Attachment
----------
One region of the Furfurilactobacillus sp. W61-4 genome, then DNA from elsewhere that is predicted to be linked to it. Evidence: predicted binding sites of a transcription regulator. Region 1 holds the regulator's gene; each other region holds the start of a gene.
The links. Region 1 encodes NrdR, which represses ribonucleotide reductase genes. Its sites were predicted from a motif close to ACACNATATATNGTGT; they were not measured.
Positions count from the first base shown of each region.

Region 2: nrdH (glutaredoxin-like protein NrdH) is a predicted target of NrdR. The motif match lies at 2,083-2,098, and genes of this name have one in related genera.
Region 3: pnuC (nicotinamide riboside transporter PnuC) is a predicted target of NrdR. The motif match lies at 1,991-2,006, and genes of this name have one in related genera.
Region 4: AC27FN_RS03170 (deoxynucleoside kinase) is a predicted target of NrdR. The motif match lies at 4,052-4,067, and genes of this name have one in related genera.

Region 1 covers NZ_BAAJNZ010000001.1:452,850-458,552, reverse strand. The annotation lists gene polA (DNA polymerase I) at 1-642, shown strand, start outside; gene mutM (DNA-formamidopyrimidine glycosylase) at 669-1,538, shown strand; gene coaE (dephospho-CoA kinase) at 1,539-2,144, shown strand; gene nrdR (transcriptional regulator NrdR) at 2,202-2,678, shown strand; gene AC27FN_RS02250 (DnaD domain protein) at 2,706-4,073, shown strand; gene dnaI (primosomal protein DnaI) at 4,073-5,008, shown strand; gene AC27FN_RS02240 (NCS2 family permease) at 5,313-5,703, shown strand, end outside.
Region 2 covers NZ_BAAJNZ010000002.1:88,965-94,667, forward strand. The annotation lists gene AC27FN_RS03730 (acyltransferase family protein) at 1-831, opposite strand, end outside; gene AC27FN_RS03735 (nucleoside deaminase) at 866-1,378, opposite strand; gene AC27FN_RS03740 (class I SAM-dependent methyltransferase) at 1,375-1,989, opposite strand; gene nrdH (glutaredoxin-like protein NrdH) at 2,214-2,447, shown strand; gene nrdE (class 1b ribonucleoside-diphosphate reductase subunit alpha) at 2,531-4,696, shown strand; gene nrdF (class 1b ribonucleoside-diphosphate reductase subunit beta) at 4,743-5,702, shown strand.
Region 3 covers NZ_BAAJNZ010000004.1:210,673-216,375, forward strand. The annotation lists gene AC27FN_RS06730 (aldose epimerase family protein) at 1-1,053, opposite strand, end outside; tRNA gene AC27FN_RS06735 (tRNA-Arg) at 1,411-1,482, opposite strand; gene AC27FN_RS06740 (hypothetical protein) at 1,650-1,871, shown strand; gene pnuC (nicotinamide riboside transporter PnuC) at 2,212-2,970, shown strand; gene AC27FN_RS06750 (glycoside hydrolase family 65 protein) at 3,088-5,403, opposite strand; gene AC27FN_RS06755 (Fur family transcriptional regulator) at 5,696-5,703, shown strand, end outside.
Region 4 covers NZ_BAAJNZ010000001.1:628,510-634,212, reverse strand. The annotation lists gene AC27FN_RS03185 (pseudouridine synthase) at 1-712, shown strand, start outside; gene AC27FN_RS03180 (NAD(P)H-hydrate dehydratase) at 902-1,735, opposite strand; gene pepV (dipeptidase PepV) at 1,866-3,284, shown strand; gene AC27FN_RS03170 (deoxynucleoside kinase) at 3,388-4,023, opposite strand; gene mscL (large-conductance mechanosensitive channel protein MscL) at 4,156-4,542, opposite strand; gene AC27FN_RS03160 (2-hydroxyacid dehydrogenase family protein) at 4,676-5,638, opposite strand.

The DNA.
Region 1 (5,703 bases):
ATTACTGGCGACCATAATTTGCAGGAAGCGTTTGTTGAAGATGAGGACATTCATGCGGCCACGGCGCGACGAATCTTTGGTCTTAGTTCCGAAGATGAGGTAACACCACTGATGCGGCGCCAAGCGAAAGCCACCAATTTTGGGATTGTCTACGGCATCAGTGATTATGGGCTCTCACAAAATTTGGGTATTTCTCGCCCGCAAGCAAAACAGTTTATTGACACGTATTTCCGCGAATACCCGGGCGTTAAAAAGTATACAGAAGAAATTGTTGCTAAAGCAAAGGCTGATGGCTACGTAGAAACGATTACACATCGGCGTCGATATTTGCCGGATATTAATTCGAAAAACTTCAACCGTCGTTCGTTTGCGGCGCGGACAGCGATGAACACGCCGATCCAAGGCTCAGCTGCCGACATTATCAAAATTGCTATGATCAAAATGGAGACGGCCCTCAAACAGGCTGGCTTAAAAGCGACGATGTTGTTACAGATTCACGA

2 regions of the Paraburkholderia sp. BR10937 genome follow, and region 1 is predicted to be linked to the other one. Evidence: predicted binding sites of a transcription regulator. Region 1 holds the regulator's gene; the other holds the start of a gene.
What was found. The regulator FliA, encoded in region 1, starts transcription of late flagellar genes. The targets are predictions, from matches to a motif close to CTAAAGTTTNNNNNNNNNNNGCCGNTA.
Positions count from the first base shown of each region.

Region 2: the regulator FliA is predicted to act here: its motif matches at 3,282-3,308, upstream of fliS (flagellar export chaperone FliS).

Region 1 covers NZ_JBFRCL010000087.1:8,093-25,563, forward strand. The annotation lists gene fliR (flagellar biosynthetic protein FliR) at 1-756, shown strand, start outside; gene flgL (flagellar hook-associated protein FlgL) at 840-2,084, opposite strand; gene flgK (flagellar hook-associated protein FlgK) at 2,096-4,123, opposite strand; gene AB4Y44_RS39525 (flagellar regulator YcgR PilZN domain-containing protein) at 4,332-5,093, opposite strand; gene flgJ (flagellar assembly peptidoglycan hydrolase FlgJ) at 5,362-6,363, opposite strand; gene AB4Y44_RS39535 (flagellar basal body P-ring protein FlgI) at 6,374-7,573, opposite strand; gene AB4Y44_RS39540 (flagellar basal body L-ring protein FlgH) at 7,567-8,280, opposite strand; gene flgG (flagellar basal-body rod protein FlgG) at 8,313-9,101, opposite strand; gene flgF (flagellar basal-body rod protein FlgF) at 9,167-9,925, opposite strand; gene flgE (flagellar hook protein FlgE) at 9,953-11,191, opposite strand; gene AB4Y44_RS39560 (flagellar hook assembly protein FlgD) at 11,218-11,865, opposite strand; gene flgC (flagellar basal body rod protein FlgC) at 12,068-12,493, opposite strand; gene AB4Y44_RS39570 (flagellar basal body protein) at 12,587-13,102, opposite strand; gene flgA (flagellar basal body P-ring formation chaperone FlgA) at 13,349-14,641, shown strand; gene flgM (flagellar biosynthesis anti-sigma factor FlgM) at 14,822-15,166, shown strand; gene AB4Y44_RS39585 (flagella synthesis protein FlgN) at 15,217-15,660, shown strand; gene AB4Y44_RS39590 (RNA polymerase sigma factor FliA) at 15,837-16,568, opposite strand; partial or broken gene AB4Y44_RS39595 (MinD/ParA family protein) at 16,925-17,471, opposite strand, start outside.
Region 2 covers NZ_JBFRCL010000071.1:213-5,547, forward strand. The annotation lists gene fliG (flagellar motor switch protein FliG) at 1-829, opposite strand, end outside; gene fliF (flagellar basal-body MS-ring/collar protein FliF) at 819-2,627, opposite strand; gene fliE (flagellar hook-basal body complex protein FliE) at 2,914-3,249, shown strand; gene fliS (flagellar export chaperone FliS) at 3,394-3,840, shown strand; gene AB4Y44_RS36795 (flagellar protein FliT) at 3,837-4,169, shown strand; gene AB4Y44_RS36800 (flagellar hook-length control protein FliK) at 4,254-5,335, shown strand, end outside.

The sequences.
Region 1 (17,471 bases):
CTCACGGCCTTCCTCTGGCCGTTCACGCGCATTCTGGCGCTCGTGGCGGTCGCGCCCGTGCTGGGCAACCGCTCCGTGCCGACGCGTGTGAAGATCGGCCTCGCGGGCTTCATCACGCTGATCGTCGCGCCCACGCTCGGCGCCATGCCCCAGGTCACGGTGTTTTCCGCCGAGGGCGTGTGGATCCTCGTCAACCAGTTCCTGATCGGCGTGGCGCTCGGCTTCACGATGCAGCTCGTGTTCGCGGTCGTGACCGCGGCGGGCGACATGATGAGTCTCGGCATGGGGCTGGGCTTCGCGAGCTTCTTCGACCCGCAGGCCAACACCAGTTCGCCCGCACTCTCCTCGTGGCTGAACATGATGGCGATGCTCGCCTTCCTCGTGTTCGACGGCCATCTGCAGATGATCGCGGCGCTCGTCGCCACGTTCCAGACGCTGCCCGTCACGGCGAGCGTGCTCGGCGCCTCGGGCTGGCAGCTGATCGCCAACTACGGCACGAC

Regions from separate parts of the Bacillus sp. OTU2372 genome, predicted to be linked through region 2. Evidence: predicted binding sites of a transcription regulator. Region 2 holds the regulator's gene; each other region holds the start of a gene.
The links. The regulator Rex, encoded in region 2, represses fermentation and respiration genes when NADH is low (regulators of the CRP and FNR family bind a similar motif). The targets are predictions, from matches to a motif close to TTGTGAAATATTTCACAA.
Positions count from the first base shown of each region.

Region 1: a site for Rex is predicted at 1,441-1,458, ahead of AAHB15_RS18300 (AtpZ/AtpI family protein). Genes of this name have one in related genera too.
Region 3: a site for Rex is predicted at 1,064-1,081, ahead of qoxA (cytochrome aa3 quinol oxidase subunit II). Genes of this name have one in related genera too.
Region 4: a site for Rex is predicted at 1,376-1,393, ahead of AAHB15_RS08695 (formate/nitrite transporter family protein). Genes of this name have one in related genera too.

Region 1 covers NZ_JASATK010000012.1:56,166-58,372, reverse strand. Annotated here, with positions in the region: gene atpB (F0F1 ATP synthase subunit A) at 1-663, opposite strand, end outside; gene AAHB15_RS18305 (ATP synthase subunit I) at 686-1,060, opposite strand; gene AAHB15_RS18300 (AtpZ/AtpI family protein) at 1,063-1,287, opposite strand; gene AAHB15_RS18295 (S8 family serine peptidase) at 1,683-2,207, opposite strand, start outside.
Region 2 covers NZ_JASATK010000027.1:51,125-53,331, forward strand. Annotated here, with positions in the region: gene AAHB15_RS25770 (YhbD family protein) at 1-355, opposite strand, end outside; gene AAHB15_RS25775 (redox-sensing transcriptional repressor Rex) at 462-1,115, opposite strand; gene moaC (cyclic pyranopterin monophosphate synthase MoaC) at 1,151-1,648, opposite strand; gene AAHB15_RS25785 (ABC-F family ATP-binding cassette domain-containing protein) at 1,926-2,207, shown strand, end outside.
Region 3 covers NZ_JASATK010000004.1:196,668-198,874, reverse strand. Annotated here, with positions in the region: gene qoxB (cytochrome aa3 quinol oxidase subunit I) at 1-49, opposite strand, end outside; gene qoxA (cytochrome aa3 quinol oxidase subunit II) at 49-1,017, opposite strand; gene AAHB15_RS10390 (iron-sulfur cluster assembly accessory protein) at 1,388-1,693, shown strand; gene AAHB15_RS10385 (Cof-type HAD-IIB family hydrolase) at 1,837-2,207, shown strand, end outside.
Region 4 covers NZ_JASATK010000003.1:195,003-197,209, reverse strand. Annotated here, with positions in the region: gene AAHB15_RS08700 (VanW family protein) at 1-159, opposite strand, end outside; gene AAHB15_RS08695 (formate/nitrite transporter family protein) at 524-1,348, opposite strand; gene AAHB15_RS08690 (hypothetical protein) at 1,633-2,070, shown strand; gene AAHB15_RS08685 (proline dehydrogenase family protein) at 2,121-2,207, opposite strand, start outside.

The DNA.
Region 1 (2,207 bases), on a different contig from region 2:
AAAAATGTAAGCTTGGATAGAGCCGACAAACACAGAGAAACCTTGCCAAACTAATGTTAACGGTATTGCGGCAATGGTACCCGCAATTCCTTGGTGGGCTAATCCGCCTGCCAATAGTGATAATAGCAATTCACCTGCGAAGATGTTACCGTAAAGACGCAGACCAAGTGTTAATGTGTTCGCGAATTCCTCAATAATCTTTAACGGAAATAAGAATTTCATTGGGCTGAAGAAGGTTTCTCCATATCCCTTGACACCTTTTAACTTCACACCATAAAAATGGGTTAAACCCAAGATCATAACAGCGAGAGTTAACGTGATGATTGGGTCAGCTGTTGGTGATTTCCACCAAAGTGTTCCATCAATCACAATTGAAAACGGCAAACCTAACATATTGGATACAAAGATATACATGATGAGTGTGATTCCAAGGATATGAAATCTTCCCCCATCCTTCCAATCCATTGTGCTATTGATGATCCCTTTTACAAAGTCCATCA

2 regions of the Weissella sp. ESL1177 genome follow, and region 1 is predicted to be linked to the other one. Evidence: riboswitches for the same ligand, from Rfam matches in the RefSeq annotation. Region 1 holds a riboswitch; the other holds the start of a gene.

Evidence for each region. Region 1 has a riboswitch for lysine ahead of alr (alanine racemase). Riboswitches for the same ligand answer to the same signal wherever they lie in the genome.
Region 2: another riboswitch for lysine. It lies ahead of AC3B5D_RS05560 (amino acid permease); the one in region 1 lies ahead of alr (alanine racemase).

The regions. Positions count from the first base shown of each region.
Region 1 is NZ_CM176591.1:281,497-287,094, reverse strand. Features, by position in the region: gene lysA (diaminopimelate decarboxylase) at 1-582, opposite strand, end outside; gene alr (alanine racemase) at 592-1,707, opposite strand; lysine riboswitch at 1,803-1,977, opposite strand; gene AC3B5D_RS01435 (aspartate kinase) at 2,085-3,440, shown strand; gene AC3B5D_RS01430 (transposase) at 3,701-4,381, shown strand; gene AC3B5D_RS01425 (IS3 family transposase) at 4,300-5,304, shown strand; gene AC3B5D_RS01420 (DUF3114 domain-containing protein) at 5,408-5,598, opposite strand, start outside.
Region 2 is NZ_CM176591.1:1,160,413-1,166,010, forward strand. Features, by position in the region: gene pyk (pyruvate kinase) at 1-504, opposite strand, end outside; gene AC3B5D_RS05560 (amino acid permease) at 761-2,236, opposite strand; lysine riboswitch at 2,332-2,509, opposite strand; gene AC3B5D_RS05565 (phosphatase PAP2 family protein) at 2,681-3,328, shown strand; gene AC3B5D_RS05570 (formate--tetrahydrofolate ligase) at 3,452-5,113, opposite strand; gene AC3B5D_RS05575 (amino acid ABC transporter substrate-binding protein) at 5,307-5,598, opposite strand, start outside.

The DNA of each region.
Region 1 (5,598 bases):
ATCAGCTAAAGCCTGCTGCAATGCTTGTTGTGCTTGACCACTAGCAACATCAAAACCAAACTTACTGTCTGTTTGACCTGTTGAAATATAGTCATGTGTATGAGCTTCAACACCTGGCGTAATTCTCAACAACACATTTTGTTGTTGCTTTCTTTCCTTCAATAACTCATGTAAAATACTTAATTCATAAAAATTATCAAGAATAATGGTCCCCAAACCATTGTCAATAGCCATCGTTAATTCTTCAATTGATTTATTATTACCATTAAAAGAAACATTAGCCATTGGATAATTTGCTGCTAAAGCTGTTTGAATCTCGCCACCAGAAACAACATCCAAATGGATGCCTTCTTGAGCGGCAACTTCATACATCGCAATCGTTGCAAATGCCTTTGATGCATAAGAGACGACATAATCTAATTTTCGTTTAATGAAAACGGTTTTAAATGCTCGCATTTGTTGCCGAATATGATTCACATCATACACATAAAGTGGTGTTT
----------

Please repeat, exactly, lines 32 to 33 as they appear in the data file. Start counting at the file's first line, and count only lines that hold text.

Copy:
Region 4 covers NZ_JASATK010000003.1:195,003-197,209, reverse strand. Annotated here, with positions in the region: gene AAHB15_RS08700 (VanW family protein) at 1-159, opposite strand, end outside; gene AAHB15_RS08695 (formate/nitrite transporter family protein) at 524-1,348, opposite strand; gene AAHB15_RS08690 (hypothetical protein) at 1,633-2,070, shown strand; gene AAHB15_RS08685 (proline dehydrogenase family protein) at 2,121-2,207, opposite strand, start outside.

The DNA.